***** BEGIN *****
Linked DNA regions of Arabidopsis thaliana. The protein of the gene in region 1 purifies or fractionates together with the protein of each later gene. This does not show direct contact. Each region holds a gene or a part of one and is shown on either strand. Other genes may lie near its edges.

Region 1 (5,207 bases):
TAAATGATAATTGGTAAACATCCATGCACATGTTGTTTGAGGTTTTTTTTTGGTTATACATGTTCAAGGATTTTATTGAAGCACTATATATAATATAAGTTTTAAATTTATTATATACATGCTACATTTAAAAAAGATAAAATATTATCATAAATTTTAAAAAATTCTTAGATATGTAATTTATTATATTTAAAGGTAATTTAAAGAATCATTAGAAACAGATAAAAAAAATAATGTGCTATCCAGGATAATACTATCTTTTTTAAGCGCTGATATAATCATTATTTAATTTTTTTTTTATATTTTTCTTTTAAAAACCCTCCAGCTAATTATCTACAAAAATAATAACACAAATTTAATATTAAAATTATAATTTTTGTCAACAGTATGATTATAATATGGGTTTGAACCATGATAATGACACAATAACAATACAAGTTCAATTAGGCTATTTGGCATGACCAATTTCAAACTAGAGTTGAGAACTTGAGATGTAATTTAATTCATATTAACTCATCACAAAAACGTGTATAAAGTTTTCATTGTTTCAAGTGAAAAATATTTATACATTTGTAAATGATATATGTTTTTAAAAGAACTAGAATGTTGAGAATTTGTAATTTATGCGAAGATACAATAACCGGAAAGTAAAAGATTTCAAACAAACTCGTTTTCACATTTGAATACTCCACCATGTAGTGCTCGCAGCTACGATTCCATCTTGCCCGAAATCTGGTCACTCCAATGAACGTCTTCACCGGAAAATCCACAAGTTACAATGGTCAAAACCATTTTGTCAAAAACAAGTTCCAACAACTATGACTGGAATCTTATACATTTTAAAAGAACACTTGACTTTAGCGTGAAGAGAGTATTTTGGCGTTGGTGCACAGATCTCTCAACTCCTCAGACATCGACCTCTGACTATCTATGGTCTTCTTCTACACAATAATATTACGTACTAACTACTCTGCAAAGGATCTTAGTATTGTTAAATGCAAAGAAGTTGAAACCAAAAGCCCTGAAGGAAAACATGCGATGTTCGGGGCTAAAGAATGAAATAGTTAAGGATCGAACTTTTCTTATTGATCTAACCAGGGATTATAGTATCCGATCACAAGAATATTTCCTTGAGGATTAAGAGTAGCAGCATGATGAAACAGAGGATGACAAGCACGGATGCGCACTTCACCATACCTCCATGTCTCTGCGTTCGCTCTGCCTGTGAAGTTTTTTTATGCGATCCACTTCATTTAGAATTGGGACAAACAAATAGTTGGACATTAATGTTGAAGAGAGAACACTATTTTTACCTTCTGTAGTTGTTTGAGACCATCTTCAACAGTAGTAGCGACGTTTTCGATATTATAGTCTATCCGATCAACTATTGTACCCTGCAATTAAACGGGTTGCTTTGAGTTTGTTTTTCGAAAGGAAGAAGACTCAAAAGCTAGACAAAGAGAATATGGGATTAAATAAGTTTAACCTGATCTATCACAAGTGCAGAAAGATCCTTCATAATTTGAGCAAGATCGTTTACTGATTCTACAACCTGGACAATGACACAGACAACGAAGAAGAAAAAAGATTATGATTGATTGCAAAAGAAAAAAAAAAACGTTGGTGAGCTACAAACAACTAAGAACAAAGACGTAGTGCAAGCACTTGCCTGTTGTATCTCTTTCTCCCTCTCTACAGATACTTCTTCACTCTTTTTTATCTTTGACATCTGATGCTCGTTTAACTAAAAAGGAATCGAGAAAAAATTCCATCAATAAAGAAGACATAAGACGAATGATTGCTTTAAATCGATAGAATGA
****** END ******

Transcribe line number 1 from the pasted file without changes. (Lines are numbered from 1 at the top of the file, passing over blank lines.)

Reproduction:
Linked DNA regions of Arabidopsis thaliana. The protein of the gene in region 1 purifies or fractionates together with the protein of each later gene. This does not show direct contact. Each region holds a gene or a part of one and is shown on either strand. Other genes may lie near its edges.